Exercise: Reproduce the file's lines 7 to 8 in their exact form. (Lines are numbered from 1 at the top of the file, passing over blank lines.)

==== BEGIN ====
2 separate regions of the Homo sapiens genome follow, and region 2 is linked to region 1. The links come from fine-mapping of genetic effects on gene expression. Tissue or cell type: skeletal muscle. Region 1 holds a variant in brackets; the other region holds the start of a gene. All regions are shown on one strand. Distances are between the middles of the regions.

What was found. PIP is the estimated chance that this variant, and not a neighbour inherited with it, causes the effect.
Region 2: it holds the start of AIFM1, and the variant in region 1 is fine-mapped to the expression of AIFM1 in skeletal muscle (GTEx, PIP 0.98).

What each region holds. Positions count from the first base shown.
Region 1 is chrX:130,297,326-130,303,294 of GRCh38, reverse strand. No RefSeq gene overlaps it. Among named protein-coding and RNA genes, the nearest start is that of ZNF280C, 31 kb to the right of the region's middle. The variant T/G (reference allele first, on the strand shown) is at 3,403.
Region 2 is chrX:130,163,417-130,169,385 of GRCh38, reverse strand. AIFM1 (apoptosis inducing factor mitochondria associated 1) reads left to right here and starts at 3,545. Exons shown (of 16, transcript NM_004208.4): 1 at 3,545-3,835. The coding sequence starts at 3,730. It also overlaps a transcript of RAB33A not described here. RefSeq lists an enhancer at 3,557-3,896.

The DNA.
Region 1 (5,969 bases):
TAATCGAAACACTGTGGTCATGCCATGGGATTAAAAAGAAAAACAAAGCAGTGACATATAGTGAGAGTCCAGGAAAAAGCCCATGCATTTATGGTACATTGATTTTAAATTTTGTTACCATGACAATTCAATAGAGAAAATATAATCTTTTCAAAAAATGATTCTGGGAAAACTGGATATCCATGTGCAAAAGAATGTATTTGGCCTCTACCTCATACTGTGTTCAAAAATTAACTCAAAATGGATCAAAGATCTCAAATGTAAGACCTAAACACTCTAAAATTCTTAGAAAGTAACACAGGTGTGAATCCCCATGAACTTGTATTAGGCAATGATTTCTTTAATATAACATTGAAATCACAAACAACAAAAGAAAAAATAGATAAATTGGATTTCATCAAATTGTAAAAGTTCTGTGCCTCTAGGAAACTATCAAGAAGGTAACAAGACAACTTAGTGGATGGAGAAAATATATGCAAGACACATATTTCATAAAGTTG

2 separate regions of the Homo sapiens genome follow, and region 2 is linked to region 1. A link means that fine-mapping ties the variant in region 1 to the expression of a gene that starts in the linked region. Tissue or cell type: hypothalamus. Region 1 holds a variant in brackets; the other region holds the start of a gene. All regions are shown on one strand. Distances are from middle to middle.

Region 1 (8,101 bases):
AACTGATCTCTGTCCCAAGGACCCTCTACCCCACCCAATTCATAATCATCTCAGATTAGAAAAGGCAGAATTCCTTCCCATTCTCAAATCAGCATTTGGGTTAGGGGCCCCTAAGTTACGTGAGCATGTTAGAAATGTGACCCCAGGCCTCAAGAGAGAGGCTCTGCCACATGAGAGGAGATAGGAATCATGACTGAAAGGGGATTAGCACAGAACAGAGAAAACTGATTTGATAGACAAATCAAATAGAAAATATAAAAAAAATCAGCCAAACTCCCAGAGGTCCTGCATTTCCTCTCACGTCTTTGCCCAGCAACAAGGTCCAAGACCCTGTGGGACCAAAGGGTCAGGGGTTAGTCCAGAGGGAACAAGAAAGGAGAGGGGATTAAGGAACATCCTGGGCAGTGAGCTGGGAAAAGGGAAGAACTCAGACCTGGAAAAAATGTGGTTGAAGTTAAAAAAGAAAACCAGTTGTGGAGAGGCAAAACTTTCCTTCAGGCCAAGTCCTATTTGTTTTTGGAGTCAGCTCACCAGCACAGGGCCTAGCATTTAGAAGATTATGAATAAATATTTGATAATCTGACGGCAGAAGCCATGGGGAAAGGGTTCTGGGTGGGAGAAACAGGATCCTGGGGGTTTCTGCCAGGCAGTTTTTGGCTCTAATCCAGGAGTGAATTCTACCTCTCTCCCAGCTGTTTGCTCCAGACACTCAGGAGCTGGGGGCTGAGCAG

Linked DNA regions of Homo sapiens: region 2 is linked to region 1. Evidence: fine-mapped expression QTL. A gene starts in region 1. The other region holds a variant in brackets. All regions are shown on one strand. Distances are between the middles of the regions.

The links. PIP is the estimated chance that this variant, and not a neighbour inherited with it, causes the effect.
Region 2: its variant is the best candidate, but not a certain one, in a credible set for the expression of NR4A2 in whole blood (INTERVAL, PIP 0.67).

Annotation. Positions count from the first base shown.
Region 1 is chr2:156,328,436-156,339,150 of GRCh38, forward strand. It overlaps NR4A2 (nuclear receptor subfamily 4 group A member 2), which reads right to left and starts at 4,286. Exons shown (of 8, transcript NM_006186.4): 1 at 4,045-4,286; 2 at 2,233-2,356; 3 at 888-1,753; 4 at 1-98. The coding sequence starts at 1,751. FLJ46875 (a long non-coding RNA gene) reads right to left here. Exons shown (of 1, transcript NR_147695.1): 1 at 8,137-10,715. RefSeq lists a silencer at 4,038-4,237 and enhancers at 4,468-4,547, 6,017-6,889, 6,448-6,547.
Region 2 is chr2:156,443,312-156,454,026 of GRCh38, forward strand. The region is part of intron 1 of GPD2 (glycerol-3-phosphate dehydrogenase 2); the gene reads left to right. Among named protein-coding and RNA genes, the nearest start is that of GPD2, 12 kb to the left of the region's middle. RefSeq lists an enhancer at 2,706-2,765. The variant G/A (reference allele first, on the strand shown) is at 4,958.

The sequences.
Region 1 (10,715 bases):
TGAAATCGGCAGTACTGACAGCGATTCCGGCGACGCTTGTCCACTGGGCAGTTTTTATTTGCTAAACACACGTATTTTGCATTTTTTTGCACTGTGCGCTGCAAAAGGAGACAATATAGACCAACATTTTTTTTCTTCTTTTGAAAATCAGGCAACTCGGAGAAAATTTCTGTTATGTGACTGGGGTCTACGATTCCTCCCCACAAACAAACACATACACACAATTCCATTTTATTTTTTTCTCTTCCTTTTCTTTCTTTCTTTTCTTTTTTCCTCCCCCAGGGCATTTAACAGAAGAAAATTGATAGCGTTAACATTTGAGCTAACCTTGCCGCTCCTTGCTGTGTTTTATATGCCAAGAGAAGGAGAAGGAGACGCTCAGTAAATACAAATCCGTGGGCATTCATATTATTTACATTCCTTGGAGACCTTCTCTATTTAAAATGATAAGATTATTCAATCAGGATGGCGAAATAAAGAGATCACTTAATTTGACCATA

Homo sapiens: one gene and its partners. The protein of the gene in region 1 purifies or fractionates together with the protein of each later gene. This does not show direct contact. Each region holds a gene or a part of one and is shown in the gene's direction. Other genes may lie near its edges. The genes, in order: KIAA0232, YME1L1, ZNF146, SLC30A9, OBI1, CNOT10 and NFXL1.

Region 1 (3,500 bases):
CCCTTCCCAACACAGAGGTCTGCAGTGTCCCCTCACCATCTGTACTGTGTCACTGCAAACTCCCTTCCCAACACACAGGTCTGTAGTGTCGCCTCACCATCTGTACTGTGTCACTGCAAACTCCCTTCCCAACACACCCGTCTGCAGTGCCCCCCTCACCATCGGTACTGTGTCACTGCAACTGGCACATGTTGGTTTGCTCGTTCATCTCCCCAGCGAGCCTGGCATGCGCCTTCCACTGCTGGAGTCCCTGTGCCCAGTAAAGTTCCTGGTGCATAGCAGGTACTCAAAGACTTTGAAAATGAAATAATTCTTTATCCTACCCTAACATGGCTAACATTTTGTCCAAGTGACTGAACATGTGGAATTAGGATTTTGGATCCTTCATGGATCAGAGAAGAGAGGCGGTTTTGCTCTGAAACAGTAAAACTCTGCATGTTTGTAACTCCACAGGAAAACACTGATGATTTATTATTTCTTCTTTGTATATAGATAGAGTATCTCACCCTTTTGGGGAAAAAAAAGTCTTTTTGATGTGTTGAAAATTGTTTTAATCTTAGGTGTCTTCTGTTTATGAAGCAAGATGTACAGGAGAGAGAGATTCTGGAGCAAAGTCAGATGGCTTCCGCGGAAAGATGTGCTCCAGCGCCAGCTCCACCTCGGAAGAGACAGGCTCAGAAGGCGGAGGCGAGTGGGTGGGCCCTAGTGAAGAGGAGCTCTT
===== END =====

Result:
The DNA.
Region 1 (5,969 bases):